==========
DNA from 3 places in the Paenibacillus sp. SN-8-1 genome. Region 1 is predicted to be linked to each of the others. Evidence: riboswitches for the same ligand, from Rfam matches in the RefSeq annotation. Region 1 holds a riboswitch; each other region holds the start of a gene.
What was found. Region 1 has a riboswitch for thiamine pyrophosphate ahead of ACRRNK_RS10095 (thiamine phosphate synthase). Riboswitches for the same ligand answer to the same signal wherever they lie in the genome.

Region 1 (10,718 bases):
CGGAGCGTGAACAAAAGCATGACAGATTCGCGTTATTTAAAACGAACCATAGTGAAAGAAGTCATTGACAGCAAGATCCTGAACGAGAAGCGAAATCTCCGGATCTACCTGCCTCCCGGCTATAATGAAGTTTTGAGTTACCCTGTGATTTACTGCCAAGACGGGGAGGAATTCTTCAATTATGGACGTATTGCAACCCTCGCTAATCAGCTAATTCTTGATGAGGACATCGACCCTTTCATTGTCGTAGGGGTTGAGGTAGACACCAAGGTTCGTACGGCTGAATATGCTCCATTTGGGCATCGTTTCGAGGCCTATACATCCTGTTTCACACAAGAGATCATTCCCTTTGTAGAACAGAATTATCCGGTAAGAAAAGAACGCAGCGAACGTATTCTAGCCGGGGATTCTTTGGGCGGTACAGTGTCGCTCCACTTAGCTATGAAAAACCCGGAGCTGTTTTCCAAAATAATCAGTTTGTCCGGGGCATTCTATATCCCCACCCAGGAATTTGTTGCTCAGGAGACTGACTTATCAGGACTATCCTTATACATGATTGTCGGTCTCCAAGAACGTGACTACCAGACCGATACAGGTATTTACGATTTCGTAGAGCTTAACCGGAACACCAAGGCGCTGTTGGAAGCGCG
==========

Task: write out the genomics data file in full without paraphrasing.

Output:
DNA from 3 places in the Paenibacillus sp. SN-8-1 genome. Region 1 is predicted to be linked to each of the others. Evidence: riboswitches for the same ligand, from Rfam matches in the RefSeq annotation. Region 1 holds a riboswitch; each other region holds the start of a gene.
What was found. Region 1 has a riboswitch for thiamine pyrophosphate ahead of ACRRNK_RS10095 (thiamine phosphate synthase). Riboswitches for the same ligand answer to the same signal wherever they lie in the genome.

Region 1 (10,718 bases):
CGGAGCGTGAACAAAAGCATGACAGATTCGCGTTATTTAAAACGAACCATAGTGAAAGAAGTCATTGACAGCAAGATCCTGAACGAGAAGCGAAATCTCCGGATCTACCTGCCTCCCGGCTATAATGAAGTTTTGAGTTACCCTGTGATTTACTGCCAAGACGGGGAGGAATTCTTCAATTATGGACGTATTGCAACCCTCGCTAATCAGCTAATTCTTGATGAGGACATCGACCCTTTCATTGTCGTAGGGGTTGAGGTAGACACCAAGGTTCGTACGGCTGAATATGCTCCATTTGGGCATCGTTTCGAGGCCTATACATCCTGTTTCACACAAGAGATCATTCCCTTTGTAGAACAGAATTATCCGGTAAGAAAAGAACGCAGCGAACGTATTCTAGCCGGGGATTCTTTGGGCGGTACAGTGTCGCTCCACTTAGCTATGAAAAACCCGGAGCTGTTTTCCAAAATAATCAGTTTGTCCGGGGCATTCTATATCCCCACCCAGGAATTTGTTGCTCAGGAGACTGACTTATCAGGACTATCCTTATACATGATTGTCGGTCTCCAAGAACGTGACTACCAGACCGATACAGGTATTTACGATTTCGTAGAGCTTAACCGGAACACCAAGGCGCTGTTGGAAGCGCG